Farmland at Reid Lake

B.C. farmland protected from reforestation

Regulation change closes loophole that allowed British company to buy up B.C. farms and convert them to forest for carbon offsets

The B.C. government has changed regulations to require a permit from the Agricultural Land Commission for large-scale tree-planting on agricultural land.

The change comes after a British-based food and drug company began buying up farms in the B.C. Interior and planting them with trees so it could advertise its global manufacturing business as carbon-neutral.

The new regulation requires a permit before planting trees on any protected agricultural property more than 20 hectares in size. It exempts trees grown for food production such as fruit or nuts and “agroforestry,” where trees and shrubs are incorporated into farm production for such uses as shelter belts or soil improvement.

Reckitt Benckiser Inc. suspended its tree planting program in June 2015 after local governments in the Prince George and Cariboo regions became concerned about local farm economies being weakened as cleared land was converted to coniferous forests.

Local government representatives disputed the company’s claim that it was only buying unproductive or abandoned farms. The program, called Trees For Change, began in 2006 with a goal of planting seven million trees, and that goal was mostly accomplished by the time the program was suspended.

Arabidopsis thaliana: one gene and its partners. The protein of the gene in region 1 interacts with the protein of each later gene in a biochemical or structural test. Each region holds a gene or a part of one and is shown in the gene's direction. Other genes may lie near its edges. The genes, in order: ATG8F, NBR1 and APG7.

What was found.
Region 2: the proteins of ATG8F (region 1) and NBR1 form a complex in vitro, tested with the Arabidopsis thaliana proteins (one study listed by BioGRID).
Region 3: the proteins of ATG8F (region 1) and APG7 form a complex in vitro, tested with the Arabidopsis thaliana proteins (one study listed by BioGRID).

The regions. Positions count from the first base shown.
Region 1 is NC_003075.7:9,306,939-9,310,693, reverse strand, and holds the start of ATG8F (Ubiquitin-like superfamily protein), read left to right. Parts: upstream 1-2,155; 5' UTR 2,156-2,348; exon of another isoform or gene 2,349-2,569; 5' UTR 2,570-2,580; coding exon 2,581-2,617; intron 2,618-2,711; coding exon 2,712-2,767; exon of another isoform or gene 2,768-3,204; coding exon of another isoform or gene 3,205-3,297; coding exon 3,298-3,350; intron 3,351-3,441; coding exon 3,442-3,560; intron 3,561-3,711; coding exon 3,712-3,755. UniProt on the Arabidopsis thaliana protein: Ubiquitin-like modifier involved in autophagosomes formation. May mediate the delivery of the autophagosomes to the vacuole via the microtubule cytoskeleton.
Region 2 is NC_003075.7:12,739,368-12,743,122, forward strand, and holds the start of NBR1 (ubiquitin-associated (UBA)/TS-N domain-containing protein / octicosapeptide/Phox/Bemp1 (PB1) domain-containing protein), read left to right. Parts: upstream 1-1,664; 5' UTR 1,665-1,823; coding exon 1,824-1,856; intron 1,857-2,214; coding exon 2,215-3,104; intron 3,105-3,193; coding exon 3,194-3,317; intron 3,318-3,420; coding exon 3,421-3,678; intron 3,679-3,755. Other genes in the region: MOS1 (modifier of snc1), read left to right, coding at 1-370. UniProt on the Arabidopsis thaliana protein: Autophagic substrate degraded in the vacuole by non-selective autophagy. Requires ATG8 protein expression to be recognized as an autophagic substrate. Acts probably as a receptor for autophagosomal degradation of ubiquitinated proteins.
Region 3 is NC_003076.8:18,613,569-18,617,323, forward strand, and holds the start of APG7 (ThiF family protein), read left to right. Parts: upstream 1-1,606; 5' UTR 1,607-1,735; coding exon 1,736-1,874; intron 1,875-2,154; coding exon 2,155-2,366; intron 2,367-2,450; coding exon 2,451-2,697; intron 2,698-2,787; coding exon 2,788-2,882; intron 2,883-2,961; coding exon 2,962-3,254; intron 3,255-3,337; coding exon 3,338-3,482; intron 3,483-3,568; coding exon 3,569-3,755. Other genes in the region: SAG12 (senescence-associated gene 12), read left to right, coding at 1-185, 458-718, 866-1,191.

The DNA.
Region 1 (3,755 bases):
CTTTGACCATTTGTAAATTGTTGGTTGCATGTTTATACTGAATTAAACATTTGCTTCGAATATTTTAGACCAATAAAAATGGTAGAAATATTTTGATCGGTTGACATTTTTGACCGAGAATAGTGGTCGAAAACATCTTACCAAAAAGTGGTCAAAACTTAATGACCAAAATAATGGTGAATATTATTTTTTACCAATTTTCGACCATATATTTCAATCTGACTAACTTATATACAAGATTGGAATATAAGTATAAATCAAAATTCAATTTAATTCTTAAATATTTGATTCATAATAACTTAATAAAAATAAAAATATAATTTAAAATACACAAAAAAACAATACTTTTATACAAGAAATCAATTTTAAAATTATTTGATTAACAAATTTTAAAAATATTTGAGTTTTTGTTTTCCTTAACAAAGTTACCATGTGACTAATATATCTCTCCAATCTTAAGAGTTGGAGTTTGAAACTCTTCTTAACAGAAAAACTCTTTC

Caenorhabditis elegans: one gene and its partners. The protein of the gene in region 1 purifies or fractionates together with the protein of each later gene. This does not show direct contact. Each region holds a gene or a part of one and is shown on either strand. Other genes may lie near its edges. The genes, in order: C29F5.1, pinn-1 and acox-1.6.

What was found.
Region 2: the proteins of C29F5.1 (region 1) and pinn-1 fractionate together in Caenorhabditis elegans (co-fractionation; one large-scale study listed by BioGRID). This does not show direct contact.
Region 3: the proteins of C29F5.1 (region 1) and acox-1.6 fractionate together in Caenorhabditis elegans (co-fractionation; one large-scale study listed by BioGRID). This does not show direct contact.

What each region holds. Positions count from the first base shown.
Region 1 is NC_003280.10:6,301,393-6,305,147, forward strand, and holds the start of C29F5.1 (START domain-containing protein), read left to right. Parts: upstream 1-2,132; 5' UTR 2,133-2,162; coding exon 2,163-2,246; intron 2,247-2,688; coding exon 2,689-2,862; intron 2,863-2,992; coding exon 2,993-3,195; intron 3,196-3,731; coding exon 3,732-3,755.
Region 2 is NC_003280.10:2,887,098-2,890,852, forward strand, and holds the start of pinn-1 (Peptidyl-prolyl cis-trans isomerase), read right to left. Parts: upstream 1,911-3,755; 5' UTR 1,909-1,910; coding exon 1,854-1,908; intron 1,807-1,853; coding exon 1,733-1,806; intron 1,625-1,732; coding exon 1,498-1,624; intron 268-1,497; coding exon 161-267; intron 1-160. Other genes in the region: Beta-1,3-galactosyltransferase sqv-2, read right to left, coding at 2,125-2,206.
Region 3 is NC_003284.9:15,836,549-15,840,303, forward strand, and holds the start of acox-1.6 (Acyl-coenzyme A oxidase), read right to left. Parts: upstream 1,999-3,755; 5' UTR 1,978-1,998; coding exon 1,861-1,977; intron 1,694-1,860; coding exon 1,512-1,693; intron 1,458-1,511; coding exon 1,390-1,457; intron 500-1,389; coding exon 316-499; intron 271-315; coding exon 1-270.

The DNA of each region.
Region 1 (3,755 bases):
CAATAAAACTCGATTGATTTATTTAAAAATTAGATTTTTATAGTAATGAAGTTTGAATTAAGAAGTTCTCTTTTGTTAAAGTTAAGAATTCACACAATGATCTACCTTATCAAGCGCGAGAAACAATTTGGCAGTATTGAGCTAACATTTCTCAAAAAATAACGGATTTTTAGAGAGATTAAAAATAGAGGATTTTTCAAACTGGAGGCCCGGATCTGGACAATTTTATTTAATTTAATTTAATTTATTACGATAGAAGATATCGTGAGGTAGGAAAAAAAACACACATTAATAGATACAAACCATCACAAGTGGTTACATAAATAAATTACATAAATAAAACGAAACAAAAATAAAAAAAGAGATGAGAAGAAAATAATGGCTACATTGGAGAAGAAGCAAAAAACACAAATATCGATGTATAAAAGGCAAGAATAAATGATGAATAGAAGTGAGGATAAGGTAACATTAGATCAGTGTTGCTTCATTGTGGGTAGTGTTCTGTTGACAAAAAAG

A spokesperson said last spring the company would continue to maintain the planted areas and examine if it could switch its tree planting efforts to areas affected by bark beetles or fire rather than farmland.

Agriculture Minister Norm Letnick initially said the ALC regulations were in place to prevent planting farmland for carbon offsets, but that was only if they were to be sold in a carbon trading market.

 

Just Posted

Chemainus Thrift Shop undergoing renovations to improve efficiency

Customers won’t see more room for goods, but office space and storage an important focus

Volunteers at the ready for a Crofton clean-up

Crofton Community in Bloom spearheading the project Saturday

North Cowichan looks to keep tax increase below 3%

Finance team asked to find ways to drop increase to 2.95%

Ladysmith mayor considered running federally, decided against it

Aaron Stone filed papers with Nanaimo-Ladysmith NDP to be vetted as a candidate

Roundabout plans at River Road in Chemainus moving forward

Land issues still being resolved before details revealed to the public

VIDEO: 13-year-old killed in B.C. crash that involved five kids

The children range in age from six to 17.

UPDATE: Nanaimo ferry sailing cancelled due to docking mishap in Gibsons

Tuesday’s 8:45 p.m. sailing from Departure Bay cancelled as vessel re-deployed

MPs denounce leaked reports of Trudeau-JWR clash over Supreme Court pick

Opposition MPs called the leaks an act of desperation meant to smear Wilson-Raybould

Study says B.C.’s housing policies mean drug users can be targeted for eviction

The study involves 50 people living in Vancouver’s Downtown Eastside

VIDEO: Homicide team called in after three killed in Surrey car crash

Investigators ask public to come forward with information, dashcam video

Stranger climbs onto B.C. family’s second-floor balcony, lights fire in barbecue

Incident in Abbotsford terrifies family with two-year-old boy

Coroner’s inquest announced for Victoria teen’s overdose death

Elliot Eurchuk was 16 years old when he died of an opioid overdose at his Oak Bay home

UPDATED: Sailings resume after BC Ferries boat hits Langdale terminal

The Queen of Surrey is stuck on the dock, causing delays to Horseshoe Bay trips

Eviction halted for B.C. woman deemed ‘too young’ for seniors’ home

Zoe Nagler, 46, had been given notice after living in the seniors complex in Comox for six years

Most Read